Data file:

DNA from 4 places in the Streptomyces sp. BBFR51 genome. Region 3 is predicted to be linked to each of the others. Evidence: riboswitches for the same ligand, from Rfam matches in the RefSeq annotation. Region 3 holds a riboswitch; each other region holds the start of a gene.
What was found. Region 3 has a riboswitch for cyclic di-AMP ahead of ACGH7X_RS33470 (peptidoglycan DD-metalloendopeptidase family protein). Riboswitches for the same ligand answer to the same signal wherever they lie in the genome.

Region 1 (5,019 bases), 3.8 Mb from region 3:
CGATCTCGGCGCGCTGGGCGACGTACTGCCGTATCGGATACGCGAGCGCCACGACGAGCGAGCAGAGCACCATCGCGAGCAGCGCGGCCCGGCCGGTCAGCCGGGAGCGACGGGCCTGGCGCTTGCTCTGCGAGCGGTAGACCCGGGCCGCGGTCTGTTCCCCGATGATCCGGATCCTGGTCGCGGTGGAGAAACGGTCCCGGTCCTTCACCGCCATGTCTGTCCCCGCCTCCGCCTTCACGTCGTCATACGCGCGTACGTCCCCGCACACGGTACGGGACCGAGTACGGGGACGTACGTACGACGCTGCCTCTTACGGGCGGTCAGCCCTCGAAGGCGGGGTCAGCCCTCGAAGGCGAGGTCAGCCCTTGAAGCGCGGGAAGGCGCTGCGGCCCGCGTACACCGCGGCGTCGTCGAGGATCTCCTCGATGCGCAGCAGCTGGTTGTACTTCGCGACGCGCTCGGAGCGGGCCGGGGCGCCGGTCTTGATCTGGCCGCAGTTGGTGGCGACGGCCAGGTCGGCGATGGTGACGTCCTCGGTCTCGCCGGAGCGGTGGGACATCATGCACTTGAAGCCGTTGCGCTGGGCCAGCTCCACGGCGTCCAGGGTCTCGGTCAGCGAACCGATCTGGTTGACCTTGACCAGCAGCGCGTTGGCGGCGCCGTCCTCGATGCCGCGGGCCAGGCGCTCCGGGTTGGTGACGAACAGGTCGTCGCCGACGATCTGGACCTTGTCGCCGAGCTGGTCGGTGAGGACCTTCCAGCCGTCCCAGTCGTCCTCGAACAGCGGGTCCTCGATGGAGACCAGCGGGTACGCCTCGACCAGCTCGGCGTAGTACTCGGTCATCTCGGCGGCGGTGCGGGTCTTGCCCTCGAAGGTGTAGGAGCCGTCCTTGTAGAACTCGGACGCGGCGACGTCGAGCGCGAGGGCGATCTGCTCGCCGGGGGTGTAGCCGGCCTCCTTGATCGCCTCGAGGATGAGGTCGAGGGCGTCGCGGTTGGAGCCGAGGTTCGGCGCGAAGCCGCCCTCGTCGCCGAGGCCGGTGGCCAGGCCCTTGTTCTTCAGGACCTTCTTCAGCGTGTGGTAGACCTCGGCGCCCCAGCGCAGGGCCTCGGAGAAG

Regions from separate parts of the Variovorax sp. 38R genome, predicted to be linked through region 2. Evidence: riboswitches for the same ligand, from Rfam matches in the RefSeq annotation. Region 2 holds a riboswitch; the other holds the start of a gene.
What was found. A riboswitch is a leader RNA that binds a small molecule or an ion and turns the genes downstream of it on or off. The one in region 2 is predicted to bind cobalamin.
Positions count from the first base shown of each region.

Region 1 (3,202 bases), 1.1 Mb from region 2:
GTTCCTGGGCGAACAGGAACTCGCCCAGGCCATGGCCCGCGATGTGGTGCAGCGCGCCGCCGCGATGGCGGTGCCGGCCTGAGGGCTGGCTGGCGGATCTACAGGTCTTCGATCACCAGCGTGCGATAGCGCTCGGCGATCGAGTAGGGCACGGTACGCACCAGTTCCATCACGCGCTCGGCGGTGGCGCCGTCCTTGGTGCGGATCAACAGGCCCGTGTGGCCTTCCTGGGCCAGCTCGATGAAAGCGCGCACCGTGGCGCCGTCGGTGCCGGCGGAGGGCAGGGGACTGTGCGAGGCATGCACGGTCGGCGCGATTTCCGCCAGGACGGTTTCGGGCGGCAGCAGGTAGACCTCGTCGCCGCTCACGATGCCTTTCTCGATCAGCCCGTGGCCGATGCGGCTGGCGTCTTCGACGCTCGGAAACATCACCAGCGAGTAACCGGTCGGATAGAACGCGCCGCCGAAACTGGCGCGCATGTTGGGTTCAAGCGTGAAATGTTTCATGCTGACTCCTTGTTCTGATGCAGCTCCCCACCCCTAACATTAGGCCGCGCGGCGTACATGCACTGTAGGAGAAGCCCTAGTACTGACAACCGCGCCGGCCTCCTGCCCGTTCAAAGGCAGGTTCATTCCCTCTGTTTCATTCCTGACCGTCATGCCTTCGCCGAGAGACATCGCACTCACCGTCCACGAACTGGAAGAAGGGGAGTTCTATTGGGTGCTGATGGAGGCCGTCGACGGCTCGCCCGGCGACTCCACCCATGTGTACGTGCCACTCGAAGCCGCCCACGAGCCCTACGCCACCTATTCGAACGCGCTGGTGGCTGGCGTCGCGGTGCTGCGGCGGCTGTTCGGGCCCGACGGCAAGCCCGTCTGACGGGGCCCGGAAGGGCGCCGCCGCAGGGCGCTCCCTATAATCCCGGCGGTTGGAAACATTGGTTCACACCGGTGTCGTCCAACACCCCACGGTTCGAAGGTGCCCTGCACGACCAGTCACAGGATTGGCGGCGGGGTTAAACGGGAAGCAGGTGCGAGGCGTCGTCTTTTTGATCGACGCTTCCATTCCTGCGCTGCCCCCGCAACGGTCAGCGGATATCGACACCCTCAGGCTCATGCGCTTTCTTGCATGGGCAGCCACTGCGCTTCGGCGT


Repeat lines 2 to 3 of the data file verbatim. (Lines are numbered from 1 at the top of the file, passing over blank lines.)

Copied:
What was found. Region 3 has a riboswitch for cyclic di-AMP ahead of ACGH7X_RS33470 (peptidoglycan DD-metalloendopeptidase family protein). Riboswitches for the same ligand answer to the same signal wherever they lie in the genome.

Region 1 (5,019 bases), 3.8 Mb from region 3: